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Re: (TFT) New file on Economics of Wishes in TFT.
I calculated the cost of a wish as around $200, for that IQ 35 wizard. However,
he could charge what the market would bear, and I think that $250,000 is a more
reasonable one than the price that was quoted in the book for wishes ($40,000).
The odds of the wizard doing well in a battle of wills depends on if he has a
charm, but not as much as it used to. A +2 charm is huge with a one die roll,
pretty important in 3 dice rolls, and lesser importance in 5 and 6 dice rolls. It
does make the chance of a criticals (good and bad) considerably higher and
lower respectively, and that DOES help the wizard. In other respects, it is just
a +2 IQ.
How many wishes you want also comes into it. If you are a PC, and you need
one wish, (say you will have only one chance at an assassination, and you
NEED to roll a triple damage on your arrow shot), Attempting a Battle of wills to
gain a wish from a lesser demon is reasonable with an IQ 26 or more.
Lets say you roll 7 dice. So the demon will have to roll 5 dice.
Against a typical lessor demon with an IQ of 13, it will have a 85% chance of
blowing a 5 die roll vs its IQ.
The chance of you making a 7 die roll is about 58%. If you have a +2 charm, it
goes up to ~84%.
You actually have a fair bit of leeway. There is a pretty good chance of dying
if the demon is much smarter than you hope, but you are unlikely to be turned
to ash. Even if the demon gets lucky and ends up with an 17 IQ, you have a fair
chance of still getting the wish.
Let us say that you are willing to risk death for a wish. Two thirds of the time, the
demon will have an IQ of 9, 10, 11 or 12. It will likely blow a 4vsIQ, so then you only
have to make a 6vsIQ. If you hope for a bit of luck (no 6 is rolled on the
1-die-reroll-5s), then an IQ of 23 is pretty good. (A 21 with a +2 charm is even
But if you wanted to make a couple million silvers by building a bunch of wishes
that you hope to sell at $250,000 each, then I would want a +2 charm and a 30 IQ.
Odds are very good you will get the 8 wishes in a row with no deaths. But you
would be thinking seriously about the wisdom of trying for 4 million. Which was
the point of the essay.
If you wanted PC's to be more willing to risk battle of wills, you could lower the
base IQ of demons a couple points. But then you likely would want to give them
a MINIMUM IQ of 8 or 10 or so.
Warm regards, Rick.
On 2015-08-29, at 11:13 AM, Peter von Kleinsmid wrote:
> Well-reasoned and very cool. Have you run some numbers to see what the new cost/effect/odds are for wizards of different IQ levels using this system?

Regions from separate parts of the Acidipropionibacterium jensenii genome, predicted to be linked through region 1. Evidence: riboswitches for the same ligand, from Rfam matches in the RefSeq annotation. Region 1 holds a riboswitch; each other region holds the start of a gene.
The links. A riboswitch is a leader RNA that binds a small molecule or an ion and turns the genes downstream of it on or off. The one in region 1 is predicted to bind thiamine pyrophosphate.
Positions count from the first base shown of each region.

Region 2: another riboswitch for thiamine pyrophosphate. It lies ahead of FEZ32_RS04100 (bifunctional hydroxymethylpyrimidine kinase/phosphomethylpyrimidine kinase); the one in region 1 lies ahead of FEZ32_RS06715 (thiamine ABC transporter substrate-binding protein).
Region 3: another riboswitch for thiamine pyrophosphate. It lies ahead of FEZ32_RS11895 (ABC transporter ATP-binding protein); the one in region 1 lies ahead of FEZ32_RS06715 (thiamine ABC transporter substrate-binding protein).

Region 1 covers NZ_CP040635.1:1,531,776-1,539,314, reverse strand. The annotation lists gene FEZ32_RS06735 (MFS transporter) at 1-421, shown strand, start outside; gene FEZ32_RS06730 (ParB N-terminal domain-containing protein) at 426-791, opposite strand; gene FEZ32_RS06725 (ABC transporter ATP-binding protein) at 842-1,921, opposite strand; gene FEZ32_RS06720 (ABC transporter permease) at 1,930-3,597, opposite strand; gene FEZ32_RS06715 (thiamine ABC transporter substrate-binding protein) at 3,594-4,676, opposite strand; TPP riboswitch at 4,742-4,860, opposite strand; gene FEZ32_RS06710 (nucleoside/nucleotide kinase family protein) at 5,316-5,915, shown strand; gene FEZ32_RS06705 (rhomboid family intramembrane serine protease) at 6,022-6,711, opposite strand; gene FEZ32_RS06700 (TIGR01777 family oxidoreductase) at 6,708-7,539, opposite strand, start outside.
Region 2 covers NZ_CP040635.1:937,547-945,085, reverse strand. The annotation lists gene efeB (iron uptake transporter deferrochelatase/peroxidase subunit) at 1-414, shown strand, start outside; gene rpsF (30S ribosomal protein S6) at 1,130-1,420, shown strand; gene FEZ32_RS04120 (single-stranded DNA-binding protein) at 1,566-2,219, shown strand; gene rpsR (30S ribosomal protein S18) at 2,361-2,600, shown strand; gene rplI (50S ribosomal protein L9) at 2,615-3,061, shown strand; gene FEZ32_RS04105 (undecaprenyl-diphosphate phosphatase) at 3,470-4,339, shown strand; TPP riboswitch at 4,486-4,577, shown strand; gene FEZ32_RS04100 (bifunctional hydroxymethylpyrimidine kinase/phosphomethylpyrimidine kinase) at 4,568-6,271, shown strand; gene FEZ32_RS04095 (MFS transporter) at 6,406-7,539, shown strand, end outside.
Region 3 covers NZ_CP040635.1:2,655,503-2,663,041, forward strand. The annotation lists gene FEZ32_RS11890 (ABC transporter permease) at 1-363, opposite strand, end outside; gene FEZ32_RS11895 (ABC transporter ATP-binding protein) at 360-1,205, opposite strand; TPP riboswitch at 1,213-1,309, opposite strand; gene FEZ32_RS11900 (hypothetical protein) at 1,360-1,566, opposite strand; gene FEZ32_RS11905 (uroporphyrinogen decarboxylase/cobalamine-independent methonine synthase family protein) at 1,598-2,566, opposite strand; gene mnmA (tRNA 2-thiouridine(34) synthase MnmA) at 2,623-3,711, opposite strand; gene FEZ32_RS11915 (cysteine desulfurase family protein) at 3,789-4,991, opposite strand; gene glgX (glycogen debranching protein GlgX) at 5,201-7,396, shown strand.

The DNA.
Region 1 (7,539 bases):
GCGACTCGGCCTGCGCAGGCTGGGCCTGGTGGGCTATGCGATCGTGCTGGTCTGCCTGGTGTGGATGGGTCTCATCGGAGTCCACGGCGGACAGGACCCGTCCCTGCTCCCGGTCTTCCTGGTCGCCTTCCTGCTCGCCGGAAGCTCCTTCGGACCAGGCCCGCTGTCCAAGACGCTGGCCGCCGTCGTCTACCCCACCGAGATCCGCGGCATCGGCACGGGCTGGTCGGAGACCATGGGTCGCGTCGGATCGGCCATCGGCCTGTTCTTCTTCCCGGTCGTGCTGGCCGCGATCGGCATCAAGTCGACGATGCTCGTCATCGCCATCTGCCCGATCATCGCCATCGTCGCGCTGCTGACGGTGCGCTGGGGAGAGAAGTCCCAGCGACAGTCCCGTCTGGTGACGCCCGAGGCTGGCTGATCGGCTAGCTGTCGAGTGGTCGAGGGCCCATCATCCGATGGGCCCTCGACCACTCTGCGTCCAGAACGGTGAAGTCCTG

> I too had very few if any wizards with IQ 35+ in my TFT campaign worlds (even as the pinnacle wizards). Also very few wishes existing or being used. Like most high-level magic items, potions, spells, etc., wishes were very rarely just on sale.
> Clearly though you're right that there does need to be a persistent danger, or else there's a point (as you identified at IQ 35) where a wizard could crank wishes out with practically no risk. I'm sure they wouldn't then go selling them for $200 though. Probably they'd use their IQ 35 to think of something much more useful to do (for their own ends) with a pile or wishes... which would seem to be a possible power dynamic for the campaign to be concerned with, if it's true.
> I realized pretty early on when players started heading for town wizards' guilds trying to buy stuff, that it didn't make sense for much strong magic to be available for general sale. After all, it takes a very rare and very powerful wizard, and often a team of apprentices, components, time, risk, etc., to make such things, and powerful wizards are smart and have their own interests and things they'd like to do, other than sell a wish (or even a simple magic item) to some random person. And, any items a wizard or the guild might actually want to sell, they'd probably tend to sell to influential people in their community, such as another wizard, or a duke. They also probably have a waiting list of people who want to buy magic. As for the "market" price, as Advanced Wizard says, magic (especially powerful magic) would be a seller's market, with the book prices being more of a minimum, tending up towards whatever someone has and is willing to pay.
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